My name is Tamara Isaacs Ciocci and I have type 1 Gaucher Disease, a rare lysosome storage disorder that occurs when someone is born without the enzyme glucocerebrosidase that breaks down lipids in the cells. The result is a disease cell that accumulates in the blood, bone marrow, liver and spleen.

Gaucher affects only 1 in 45,000 people overall, but among Ashkenazi Jews the rate is much higher at 1 in 850. It is one of several genetic diseases that disproportionately affects our community.

Despite the fact that my father was a doctor, it still took 21 years for me to get an official diagnosis. And like me, up to one-third of Gaucher patients are initially misdiagnosed with a number of other conditions, including cancer, lupus, or leukemia.

My childhood was riddled with illnesses, but no answers. My earliest symptoms were probably apparent from infancy, but my first significant symptom was when I broke my left hip at 18 months by simply falling off of a bed. The hip break was eventually written off as a freak accident, but I was still continually sick. Whatever my siblings brought home, I would wind up with bronchitis, pneumonia and croup. There was always an initial pattern: sore throat, fever and bone pain. By the time I was eight years old, these illnesses were accompanied by an enlarged spleen, liver and low platelets. I was misdiagnosed with a number of conditions, including juvenile arthritis and leukemia.

At age 11, at the beginning of 6th grade, I fell ill with what appeared to be mono. This episode took on a completely different trajectory. My dad was taking lab work at my bedside. Different colleagues with different specialties were examining me in my room before and after work. I had a home tutor from the school that tried to teach me as I laid my head across the kitchen table. Once an avid social and enthusiastic student, I was so sick that year I missed more than 3/4 of the 6th grade.

At 14, a rheumatologist misdiagnosed me with lupus, and prescribed steroids and an anti-malarial drug. I stayed on steroids for seven years, adding 45lbs of fluid weight to my frame. Over the next few years, my waist grew to 42” from the enlarged spleen and liver. My platelets were so low, I was restricted from all activities to avoid the risk of internal bleeding or rupturing my spleen.

By the time I went to college, my life was no longer congruent with who I wanted to be. During my junior year, I fell off my bicycle and landed in the ER. A bone marrow biopsy came back positive. Finally, at age 21, I was diagnosed with type 1 Gaucher disease.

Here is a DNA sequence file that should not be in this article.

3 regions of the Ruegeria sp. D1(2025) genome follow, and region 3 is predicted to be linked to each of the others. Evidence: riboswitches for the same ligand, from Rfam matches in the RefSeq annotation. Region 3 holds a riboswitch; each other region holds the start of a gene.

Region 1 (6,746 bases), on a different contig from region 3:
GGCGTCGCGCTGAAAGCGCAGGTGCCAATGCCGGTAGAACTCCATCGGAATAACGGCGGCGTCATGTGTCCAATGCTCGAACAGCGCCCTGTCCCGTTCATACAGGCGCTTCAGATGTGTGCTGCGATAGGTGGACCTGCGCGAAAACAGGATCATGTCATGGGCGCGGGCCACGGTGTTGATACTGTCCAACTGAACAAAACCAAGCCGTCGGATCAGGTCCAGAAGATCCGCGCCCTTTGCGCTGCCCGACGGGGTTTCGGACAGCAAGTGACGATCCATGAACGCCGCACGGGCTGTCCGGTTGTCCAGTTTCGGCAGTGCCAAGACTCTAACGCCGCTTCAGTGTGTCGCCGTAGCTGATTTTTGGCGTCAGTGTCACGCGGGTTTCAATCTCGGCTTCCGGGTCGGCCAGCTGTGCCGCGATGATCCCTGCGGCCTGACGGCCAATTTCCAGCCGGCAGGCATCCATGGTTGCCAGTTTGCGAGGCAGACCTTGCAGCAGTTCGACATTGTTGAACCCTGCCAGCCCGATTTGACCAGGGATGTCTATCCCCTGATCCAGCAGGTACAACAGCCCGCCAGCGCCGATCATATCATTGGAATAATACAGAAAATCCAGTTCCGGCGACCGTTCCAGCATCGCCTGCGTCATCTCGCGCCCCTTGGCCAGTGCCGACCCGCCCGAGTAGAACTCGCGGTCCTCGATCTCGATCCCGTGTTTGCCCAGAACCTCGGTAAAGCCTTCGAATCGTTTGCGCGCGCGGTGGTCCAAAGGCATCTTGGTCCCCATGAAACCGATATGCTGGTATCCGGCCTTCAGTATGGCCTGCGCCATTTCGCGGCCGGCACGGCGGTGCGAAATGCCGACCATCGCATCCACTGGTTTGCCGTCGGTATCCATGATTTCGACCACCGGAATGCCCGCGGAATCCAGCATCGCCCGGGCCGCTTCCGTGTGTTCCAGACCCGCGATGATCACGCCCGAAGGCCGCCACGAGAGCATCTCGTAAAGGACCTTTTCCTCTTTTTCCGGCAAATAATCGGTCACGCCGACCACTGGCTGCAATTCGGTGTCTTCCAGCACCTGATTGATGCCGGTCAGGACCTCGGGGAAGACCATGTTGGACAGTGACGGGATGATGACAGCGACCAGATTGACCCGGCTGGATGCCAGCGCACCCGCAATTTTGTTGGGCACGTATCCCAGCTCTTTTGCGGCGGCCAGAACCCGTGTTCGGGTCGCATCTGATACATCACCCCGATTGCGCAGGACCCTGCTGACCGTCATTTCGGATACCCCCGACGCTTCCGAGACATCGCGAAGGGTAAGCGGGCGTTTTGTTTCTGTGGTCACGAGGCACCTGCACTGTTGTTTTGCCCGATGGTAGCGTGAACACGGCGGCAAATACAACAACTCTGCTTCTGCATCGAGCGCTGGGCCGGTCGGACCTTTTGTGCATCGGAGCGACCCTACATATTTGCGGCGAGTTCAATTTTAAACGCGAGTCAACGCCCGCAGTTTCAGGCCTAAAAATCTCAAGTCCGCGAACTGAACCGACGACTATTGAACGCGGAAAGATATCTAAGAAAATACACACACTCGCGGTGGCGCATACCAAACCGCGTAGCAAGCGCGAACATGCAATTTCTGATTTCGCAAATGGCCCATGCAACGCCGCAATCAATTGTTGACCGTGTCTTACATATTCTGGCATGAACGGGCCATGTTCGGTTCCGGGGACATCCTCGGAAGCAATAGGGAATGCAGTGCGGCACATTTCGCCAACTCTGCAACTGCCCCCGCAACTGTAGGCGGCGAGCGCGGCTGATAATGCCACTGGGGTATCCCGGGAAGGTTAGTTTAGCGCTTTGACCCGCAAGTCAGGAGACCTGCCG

Having a chronic illness means you are always second guessing yourself. I am constantly debating about which ailments are serious enough to report. What makes it even more difficult to live with a rare disease is knowing very few physicians in the world are even aware of the condition, let alone how to treat it. A simple trip to the doctor’s office can be very frustrating.

Now married with a beautiful family, I have started working again. I continued to battle the bone pain, fatigue and poor immune system, but just having a diagnosis now gives my doctors the tools to manage my condition.

Why, you might ask, should you care about Gaucher disease? When we learn about one rare orphan disease, everybody wins. Gaucher disease research has led to new insights on multiple myeloma and Parkinson’s disease, both complications of Gaucher.

Want to learn more about Gaucher disease? Rare Disease Report recently published a guide, “Gaucher Disease and the Potential for Misdiagnosis. You can find more information on their website here.

About The Patient

Tamara Ciocci lives in Duxbury, MA and was diagnosed with Gaucher disease in 1985 at the age of 21. Tamara is a member of the Genzyme Gaucher Partners program and speaks on behalf of Genzyme Corporation.

2 thoughts on ““My Life Was No Longer Congruent With Who I Wanted to Be” a Long Road Leads to Gaucher Type 1 Diagnosis”

  1. Emma Rooney says:

    I can relate to your comment, “I am constantly debating about which ailments are serious enough to report.” Advancement in research depends on patients reporting but we risk not being taken seriously when we say too much. Thank you for articulating this challenge of managing a rare disease and also helping people to understand why diagnosis can make such a difference.

  2. Tamara Isaacs Ciocci says:

    Thank you for sharing that thought! I think most patients have been through so many wrong diagnosises, they get tired of going through any more exams or testing. Gaucher is so rare, most physicians haven’t heard of it and it’s hard to get to know a patient just by a Google search of the disease! That always amuses me. I do know, building trust with one of your physicians is key to opening a dialogue. I wish you all the very best, Tamara

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